The range encompassing precached segments may be expanded in areas known for weak network connectivity. Prefetcher module 153 may also request select areas along the route. For example, prefetcher module 153 may select sub-map area 1009 and 1008 only. Prefetcher module 153 may also select an area around the destination 421.

Prefetcher module 153 may be configured to automatically precache geographic areas a user is most likely to visit based on the user's travel history, search history, personal profile, calendar entries or other resource. The automatic precaching can be triggered when a user device is turned on and is in an area with network (e.g., WiFi) access. Automatic precaching may be enabled depending upon the type of network access available. Thus, when a free network is available, such as a WiFi network, the prefetcher module 153 may perform automatic prefetching. In another example, if a non-free network is available, automatic precaching may not be performed or user authorization may be required before incurring a charge.

The system and method may further require the user to consent to precaching various types of the geographic information before the information is transmitted to or stored by the client, and may further encrypt the precached data during the process of transmission and storage. Precached data may also be deleted automatically or manually upon request by a user.

In one example, a protocol may be defined to prefetch the user's most important N geographic areas (e.g., recently viewed places, frequently visited places, user's home town, or area of work). Each geographic location may be prefetched and stored in cache or permanently stored in some other storage area and loaded into cache at start up. This allows the cached map data to be personalized for a particular user. The precached map data may be automatically updated depending on relevant user events (e.g., moving to a new address, getting a new work address, changing travel habits, etc.). The N places may contain one or more pieces of information, such as name of the place, address, telephone number, latitude/longitude, type (e.g., starred or other type of point of interest), or another identifier.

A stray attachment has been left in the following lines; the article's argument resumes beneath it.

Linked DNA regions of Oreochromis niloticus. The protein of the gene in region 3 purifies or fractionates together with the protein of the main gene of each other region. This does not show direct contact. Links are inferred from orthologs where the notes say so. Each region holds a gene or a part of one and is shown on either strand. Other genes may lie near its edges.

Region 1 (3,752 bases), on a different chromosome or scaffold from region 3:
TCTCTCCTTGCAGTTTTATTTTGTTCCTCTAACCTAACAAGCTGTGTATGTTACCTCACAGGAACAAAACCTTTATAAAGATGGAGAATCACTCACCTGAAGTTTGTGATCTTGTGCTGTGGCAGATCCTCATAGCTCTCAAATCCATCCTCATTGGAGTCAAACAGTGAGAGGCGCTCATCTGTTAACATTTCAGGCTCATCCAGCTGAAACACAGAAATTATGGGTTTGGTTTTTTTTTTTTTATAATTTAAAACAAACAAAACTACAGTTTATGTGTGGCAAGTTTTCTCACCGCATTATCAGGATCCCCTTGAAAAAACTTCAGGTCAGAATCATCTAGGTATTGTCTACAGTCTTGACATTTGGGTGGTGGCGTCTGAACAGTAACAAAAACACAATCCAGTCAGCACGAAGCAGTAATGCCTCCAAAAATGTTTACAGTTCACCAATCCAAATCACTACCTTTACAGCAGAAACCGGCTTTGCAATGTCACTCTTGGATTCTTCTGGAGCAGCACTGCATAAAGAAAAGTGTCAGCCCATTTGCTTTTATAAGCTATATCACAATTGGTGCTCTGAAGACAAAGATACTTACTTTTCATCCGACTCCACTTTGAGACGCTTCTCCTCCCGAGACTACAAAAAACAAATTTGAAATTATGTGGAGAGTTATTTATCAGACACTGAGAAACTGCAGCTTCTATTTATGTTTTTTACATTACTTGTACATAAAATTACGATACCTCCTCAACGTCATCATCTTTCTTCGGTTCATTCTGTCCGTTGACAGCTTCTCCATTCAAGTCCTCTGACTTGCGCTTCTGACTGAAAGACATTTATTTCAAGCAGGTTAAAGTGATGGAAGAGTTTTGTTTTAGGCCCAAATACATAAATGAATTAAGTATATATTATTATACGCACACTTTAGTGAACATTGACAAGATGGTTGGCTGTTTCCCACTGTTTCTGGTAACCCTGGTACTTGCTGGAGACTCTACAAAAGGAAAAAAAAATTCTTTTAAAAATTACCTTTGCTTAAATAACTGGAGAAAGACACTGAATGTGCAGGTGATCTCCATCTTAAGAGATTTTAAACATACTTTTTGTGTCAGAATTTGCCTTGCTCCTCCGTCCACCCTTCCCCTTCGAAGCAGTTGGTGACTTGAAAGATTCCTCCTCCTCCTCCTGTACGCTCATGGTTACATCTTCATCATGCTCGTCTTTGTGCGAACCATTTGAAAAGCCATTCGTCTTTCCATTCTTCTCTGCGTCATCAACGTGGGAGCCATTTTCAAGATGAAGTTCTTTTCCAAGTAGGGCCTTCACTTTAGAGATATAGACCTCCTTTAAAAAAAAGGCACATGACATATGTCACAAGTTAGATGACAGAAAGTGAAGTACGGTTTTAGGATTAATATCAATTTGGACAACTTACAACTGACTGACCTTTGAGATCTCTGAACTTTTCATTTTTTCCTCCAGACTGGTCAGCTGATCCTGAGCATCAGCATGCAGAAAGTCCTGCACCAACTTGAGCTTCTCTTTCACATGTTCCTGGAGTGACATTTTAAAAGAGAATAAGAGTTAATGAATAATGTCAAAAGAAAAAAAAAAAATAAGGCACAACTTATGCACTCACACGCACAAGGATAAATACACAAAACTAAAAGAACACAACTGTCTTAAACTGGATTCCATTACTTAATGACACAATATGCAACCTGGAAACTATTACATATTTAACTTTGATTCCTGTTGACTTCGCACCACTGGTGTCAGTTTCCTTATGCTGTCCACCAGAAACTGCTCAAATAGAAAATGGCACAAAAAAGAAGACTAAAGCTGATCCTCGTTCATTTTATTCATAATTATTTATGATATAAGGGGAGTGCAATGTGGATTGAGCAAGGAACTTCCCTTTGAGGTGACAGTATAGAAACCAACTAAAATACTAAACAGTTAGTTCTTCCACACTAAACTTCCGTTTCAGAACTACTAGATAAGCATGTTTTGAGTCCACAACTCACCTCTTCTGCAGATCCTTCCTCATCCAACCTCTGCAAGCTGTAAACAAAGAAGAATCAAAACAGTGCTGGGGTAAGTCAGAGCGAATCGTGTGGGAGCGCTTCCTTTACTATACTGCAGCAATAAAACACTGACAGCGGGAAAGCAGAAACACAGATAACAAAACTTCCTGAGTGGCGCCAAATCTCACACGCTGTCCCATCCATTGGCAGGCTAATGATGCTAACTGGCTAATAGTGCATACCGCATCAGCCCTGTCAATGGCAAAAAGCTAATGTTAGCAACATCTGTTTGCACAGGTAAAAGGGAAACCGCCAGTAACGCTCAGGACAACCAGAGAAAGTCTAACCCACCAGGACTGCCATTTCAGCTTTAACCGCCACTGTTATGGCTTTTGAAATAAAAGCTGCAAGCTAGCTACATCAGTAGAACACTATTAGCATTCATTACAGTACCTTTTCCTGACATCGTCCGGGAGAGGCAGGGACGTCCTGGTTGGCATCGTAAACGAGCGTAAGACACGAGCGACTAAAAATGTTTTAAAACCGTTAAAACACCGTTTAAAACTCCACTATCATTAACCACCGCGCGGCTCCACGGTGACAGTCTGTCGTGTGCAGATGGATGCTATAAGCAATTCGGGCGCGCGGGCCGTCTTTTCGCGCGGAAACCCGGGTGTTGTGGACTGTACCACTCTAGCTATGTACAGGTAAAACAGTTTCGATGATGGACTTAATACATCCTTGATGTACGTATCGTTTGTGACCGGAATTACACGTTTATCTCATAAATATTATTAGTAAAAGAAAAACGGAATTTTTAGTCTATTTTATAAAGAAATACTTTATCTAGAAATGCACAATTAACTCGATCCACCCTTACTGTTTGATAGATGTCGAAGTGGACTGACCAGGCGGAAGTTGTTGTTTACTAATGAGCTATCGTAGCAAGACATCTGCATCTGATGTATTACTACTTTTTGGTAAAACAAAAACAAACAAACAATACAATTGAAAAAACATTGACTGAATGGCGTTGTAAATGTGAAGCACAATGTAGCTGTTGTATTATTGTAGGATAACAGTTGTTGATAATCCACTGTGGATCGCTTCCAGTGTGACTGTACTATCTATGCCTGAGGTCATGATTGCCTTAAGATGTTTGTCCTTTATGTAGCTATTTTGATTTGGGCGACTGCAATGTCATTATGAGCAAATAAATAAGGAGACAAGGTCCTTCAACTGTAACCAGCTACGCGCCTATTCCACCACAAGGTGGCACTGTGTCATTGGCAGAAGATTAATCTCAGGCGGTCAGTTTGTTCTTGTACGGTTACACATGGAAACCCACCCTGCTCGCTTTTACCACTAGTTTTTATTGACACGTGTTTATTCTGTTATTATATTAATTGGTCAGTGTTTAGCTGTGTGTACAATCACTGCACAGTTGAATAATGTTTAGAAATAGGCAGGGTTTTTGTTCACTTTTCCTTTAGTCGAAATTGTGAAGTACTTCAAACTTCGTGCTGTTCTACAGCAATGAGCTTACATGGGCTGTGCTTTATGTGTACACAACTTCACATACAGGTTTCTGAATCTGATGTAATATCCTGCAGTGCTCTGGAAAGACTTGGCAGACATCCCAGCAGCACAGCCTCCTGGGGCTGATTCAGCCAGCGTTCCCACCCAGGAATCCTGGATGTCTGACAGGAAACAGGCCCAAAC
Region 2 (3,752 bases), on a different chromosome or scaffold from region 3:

In another aspect, a user may select the geographic locations for precaching. For example, a user may select an area the user plans to visit. The cache size may be set to a default or may be configurable by a user. A user may select these geographic areas directly on a mobile user device or may select them on a personal computer and synchronize the selected sub-map areas with the sub-map areas stored in the mobile device's cache. A user interface may show a list of places a user has explicitly cached. The list may show download progress for the caching of map data. The user interface may also allow for downloaded maps to be deleted. In one alternative, maps of user-specified places will always be kept, whereas maps of automatically determined places may be cached and deleted based upon usage.

In an alternative, other areas may be precached depending up different criteria. For instance, one or more points of interest may be cached at a very high level of detail, whereas other places may be cached at a very low detail level. In the former case, the user is more likely to want to view maps of those areas relatively frequently, and caching at a high level of detail ensures that detailed maps of the points of interest (e.g., starred or highly ranked places) are available even when network access is limited or nonexistent. In the latter case, this can be used to provide some basic map information to the user at any time.

In addition to the operations illustrated in the previous figures, various operations will now be described. It should be understood that the foregoing or following operations do not have to be performed in the precise order described below. Rather, various steps can be handled in reverse order or simultaneously. Other operations may be added or removed from these procedures.